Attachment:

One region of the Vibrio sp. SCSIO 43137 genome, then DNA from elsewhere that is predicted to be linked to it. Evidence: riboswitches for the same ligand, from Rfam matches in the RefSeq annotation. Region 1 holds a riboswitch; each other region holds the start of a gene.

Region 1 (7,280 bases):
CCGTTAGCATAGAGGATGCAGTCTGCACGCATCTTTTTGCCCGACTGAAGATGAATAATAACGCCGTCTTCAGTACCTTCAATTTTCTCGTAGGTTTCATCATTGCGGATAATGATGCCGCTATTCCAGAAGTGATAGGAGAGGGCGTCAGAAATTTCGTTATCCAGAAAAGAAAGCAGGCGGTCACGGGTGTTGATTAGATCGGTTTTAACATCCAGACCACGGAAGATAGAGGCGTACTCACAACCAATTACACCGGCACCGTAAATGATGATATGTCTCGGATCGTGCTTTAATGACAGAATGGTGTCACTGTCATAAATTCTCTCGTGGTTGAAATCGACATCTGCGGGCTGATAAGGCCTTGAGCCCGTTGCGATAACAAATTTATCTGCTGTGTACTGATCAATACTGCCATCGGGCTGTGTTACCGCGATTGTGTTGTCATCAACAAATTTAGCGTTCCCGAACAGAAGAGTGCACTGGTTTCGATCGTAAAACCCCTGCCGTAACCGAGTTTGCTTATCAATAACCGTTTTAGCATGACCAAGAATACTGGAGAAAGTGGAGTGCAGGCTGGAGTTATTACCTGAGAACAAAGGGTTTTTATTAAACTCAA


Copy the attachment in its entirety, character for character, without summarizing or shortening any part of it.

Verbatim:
One region of the Vibrio sp. SCSIO 43137 genome, then DNA from elsewhere that is predicted to be linked to it. Evidence: riboswitches for the same ligand, from Rfam matches in the RefSeq annotation. Region 1 holds a riboswitch; each other region holds the start of a gene.

Region 1 (7,280 bases):
CCGTTAGCATAGAGGATGCAGTCTGCACGCATCTTTTTGCCCGACTGAAGATGAATAATAACGCCGTCTTCAGTACCTTCAATTTTCTCGTAGGTTTCATCATTGCGGATAATGATGCCGCTATTCCAGAAGTGATAGGAGAGGGCGTCAGAAATTTCGTTATCCAGAAAAGAAAGCAGGCGGTCACGGGTGTTGATTAGATCGGTTTTAACATCCAGACCACGGAAGATAGAGGCGTACTCACAACCAATTACACCGGCACCGTAAATGATGATATGTCTCGGATCGTGCTTTAATGACAGAATGGTGTCACTGTCATAAATTCTCTCGTGGTTGAAATCGACATCTGCGGGCTGATAAGGCCTTGAGCCCGTTGCGATAACAAATTTATCTGCTGTGTACTGATCAATACTGCCATCGGGCTGTGTTACCGCGATTGTGTTGTCATCAACAAATTTAGCGTTCCCGAACAGAAGAGTGCACTGGTTTCGATCGTAAAACCCCTGCCGTAACCGAGTTTGCTTATCAATAACCGTTTTAGCATGACCAAGAATACTGGAGAAAGTGGAGTGCAGGCTGGAGTTATTACCTGAGAACAAAGGGTTTTTATTAAACTCAA